and all metric charts are referred to this level. Elsewhere, the level of Chart Datum is determined
by the country having primary charting responsibility for the area.
|A.T.T. ||Admiralty Tide Tables ||M.H.W.I. ||Mean High Water Interval|
|B.S.T. ||British Summer Time ||M.H.W.N. ||Mean High Water Neaps|
|G.M.T. ||Greenwich Mean Time ||M.H.W.S. ||Mean High Water Springs|
|H. ||Method of Tidal Prediction ||M.L. ||Mean Level|
|H.A.T. ||Hightest Astronomical Tide ||M.L.W.N. ||Mean Low Water Neaps|
|H.W. ||High Water ||M.L.W.S. ||Mean Low Water Springs|
|H.W.H. ||High Water Height ||M.S.L. ||Mean Sea Levels|
|L.A.T. ||Lowest Astronomical Tide ||M.T.L. ||Mean Tide Levels|
|L.W. ||Low Water ||N.H. ||Method of Prediction|
|L.W.H. ||Low Water Height ||U.T. ||Universal Time (approx. G.M.T.)|
Tide Prediction for Standard Ports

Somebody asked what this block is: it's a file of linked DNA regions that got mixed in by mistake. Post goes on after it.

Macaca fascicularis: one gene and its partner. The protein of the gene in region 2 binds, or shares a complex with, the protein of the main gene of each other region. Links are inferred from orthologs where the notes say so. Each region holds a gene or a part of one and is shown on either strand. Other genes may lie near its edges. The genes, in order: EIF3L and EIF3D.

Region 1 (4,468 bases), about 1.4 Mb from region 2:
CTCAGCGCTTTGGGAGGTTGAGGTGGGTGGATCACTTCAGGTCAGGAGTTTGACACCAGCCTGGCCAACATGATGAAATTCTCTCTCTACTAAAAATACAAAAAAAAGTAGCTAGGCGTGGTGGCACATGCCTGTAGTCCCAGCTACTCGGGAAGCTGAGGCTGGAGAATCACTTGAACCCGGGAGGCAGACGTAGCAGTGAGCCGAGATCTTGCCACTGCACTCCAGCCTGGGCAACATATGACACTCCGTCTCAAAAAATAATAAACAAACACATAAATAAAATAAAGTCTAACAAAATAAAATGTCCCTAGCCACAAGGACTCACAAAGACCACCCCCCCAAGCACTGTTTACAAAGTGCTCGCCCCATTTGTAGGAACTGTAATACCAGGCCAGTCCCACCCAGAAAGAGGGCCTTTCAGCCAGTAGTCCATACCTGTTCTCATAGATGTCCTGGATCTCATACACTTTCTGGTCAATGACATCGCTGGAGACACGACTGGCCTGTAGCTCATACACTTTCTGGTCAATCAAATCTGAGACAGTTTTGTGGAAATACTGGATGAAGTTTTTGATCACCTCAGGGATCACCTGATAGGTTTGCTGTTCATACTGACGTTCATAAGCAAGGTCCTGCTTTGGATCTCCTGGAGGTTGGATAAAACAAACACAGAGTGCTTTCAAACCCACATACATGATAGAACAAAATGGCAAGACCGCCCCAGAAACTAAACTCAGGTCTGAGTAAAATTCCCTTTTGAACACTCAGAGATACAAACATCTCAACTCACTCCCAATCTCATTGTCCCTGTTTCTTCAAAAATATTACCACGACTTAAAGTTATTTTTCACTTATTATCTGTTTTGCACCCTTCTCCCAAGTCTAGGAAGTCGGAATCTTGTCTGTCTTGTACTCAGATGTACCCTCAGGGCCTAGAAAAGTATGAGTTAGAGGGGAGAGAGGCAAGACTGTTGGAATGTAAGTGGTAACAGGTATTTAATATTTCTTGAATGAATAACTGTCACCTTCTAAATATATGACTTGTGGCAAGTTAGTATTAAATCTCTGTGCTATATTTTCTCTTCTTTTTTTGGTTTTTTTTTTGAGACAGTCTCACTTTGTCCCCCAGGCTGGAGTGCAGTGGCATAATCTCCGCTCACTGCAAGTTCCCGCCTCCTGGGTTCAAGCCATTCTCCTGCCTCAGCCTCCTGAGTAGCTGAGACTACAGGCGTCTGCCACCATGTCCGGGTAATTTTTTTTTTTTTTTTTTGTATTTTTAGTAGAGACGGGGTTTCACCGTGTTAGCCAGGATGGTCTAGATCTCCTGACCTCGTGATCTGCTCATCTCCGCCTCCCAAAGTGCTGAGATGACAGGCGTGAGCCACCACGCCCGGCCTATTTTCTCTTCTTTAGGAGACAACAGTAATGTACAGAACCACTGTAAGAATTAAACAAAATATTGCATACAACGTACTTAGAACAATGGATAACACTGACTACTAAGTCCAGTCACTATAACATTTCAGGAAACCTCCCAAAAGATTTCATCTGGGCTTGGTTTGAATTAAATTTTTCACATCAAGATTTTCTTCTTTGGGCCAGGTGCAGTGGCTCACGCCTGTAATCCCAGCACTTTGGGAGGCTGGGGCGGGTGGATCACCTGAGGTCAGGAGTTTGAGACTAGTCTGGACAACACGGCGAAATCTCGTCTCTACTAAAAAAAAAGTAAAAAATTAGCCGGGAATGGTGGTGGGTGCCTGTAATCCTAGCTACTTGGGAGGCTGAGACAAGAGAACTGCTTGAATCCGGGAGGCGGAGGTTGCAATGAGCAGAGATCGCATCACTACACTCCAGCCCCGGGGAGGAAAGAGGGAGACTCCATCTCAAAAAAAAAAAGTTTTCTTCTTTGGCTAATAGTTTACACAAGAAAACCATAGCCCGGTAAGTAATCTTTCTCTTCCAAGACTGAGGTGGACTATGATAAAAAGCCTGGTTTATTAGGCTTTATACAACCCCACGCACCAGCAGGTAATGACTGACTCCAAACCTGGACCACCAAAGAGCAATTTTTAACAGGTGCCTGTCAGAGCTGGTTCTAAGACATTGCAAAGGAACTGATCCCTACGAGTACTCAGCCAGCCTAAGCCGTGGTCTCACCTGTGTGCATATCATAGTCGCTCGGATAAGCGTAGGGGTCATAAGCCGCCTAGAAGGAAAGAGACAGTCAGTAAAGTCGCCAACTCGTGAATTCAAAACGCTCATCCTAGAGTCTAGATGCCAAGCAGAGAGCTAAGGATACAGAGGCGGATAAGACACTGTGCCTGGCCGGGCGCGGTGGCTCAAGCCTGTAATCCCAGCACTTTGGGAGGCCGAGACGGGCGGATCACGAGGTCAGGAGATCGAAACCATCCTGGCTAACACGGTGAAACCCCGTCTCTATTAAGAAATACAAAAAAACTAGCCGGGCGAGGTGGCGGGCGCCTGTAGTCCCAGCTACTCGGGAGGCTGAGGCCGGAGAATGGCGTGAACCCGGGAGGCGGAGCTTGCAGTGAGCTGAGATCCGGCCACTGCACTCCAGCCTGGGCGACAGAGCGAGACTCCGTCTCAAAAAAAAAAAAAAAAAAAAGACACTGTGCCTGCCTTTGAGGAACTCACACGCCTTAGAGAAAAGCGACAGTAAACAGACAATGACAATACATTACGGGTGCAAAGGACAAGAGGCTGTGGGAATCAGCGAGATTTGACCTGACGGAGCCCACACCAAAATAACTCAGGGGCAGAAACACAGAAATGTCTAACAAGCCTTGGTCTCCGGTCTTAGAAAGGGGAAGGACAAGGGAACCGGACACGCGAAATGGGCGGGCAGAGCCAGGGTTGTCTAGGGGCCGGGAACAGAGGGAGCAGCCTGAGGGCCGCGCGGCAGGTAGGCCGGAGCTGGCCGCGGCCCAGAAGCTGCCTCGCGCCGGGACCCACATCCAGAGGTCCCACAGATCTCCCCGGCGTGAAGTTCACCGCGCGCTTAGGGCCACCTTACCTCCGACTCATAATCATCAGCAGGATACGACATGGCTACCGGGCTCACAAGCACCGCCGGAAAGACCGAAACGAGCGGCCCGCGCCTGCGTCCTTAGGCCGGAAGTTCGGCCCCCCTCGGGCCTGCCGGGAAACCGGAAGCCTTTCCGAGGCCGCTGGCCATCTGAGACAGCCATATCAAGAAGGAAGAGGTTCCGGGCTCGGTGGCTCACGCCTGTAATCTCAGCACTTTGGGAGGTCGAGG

In Part I of the Admiralty Tide Tables, the time and height of high and low water for different
Standard Ports are tabulated.
Additional to these data, the specific course of the tide curve from low- to high- and back to the
next low water is plotted (sample page).
This plot usually consists of two curves one for spring and another for neap tides but since these
plots are normalized in height, they normally do not differ very much.
In order to be useful to determine the height of the tide for a specific time and date, these plots
must be scaled both in time and height.
For the time scale, determine the occurrence of high water closest to the specified time and date.
Then enter this time in the box beneath the label "H.W." and fill in the rest of the boxes decrementing
the high-water time by one hour for the boxes on the left and one increment the high-water time by
one hour for the boxes on the right. Notice, that this is only an approximation of the correct time scale,
since to be exact, the time labels must be interpolated between high-water time and the corresponding